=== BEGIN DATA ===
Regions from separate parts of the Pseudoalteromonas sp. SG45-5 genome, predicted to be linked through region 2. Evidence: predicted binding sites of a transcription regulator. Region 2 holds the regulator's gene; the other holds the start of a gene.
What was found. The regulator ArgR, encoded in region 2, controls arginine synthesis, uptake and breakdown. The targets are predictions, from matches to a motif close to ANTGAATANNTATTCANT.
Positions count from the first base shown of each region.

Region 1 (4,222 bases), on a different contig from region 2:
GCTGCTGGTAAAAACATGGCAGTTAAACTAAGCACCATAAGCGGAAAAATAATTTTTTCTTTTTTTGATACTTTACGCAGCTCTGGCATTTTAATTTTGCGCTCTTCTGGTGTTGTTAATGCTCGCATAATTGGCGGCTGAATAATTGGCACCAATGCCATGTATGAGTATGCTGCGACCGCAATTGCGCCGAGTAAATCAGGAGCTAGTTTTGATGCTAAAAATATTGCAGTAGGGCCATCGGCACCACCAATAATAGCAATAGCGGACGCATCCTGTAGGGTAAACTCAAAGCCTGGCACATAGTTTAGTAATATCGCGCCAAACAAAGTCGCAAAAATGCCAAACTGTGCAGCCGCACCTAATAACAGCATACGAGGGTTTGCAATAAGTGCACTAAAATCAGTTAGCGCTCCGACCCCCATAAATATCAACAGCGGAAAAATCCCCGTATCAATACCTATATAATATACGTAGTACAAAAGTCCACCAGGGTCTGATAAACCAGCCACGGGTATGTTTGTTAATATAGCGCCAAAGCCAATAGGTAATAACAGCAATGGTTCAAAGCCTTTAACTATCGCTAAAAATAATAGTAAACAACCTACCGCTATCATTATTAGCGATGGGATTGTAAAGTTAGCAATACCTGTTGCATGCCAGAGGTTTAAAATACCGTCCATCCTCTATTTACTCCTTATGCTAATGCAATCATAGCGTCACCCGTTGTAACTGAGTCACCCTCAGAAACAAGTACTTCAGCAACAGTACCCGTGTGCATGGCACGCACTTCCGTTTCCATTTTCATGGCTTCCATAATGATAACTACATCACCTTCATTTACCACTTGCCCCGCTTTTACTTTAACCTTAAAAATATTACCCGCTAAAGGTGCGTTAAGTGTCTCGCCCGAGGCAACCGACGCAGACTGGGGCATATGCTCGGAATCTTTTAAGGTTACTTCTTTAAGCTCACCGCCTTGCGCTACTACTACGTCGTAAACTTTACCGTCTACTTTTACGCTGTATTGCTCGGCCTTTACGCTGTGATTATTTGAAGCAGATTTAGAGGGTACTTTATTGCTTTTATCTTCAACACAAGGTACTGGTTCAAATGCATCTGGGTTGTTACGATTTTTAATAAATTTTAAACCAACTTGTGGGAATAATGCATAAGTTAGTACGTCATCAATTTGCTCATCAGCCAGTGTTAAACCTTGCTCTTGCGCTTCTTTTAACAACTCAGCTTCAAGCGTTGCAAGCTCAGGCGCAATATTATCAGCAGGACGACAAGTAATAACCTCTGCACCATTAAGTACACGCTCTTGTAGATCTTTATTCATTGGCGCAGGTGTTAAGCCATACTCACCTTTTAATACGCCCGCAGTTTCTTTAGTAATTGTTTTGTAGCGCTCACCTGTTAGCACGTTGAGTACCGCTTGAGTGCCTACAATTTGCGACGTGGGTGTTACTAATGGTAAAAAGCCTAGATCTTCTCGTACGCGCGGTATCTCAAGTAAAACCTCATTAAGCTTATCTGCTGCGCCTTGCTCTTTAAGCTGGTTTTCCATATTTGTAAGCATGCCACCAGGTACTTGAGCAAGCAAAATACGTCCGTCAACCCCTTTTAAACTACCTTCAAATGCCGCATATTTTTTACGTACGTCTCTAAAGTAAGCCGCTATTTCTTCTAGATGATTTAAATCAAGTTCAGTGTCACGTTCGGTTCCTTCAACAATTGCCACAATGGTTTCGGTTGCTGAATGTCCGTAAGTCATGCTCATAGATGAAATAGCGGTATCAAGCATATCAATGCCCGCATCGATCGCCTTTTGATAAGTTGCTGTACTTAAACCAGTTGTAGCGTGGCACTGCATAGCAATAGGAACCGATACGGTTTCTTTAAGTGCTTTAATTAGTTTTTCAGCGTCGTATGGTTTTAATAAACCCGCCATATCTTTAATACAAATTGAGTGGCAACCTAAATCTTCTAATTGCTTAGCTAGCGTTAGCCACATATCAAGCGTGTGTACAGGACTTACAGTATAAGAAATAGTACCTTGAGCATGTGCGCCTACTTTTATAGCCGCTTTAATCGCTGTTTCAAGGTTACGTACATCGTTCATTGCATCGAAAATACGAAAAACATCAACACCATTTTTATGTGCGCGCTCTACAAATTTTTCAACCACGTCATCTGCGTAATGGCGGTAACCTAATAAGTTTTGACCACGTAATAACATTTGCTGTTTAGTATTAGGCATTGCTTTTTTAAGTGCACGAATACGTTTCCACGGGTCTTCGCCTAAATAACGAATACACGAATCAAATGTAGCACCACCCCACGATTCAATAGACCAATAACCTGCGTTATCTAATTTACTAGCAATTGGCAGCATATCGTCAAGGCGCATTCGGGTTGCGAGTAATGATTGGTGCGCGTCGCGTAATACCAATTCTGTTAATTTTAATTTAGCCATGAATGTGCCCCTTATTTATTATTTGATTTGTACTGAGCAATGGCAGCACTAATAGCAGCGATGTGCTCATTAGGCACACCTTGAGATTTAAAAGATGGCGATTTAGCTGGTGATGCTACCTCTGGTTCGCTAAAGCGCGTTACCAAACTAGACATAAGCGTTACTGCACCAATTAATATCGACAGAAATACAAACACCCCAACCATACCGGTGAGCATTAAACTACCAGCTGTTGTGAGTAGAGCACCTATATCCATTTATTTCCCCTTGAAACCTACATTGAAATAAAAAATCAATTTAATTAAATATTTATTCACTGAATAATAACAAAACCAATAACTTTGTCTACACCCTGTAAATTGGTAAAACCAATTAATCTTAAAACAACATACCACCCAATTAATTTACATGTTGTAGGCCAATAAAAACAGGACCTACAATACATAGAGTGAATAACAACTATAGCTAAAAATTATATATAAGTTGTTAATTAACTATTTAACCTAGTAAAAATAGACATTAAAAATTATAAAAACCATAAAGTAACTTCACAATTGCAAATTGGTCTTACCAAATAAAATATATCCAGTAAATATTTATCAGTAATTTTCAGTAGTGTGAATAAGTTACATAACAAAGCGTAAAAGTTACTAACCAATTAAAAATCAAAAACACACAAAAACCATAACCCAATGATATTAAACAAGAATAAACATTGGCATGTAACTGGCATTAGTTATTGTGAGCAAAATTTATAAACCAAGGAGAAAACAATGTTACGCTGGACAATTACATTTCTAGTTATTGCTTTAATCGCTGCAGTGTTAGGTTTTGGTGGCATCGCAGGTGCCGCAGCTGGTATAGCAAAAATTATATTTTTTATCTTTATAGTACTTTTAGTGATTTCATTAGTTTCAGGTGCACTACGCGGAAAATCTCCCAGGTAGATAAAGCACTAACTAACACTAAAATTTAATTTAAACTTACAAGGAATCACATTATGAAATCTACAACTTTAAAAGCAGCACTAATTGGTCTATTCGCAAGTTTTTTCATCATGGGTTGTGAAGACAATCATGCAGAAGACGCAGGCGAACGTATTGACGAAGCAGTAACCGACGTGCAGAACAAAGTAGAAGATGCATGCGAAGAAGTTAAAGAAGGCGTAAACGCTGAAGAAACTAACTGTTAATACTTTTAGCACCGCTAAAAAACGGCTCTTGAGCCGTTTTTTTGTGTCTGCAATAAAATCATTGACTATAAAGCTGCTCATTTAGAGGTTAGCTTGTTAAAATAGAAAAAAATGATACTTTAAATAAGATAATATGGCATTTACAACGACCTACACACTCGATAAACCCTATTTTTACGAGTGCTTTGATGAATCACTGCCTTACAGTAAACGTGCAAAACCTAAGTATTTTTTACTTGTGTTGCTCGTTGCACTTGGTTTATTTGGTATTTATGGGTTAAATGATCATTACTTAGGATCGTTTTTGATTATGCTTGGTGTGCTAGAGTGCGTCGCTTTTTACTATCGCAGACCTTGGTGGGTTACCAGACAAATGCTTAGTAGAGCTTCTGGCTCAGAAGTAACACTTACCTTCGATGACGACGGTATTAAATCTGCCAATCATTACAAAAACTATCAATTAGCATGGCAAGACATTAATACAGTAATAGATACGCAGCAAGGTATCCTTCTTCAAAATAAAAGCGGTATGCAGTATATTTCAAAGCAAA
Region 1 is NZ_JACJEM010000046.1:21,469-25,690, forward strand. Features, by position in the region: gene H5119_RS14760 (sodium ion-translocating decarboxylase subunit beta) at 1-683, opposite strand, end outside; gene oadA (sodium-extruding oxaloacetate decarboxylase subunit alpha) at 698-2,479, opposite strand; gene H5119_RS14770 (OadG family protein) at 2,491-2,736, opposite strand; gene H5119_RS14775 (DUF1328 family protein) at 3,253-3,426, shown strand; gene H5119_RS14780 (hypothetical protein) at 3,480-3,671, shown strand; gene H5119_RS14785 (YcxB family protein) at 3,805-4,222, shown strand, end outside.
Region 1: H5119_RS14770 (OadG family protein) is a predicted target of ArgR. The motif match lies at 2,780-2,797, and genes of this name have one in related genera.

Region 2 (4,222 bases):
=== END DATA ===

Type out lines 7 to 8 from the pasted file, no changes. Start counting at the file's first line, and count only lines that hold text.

Region 1: H5119_RS14770 (OadG family protein) is a predicted target of ArgR. The motif match lies at 2,780-2,797, and genes of this name have one in related genera.

Region 2 (4,222 bases):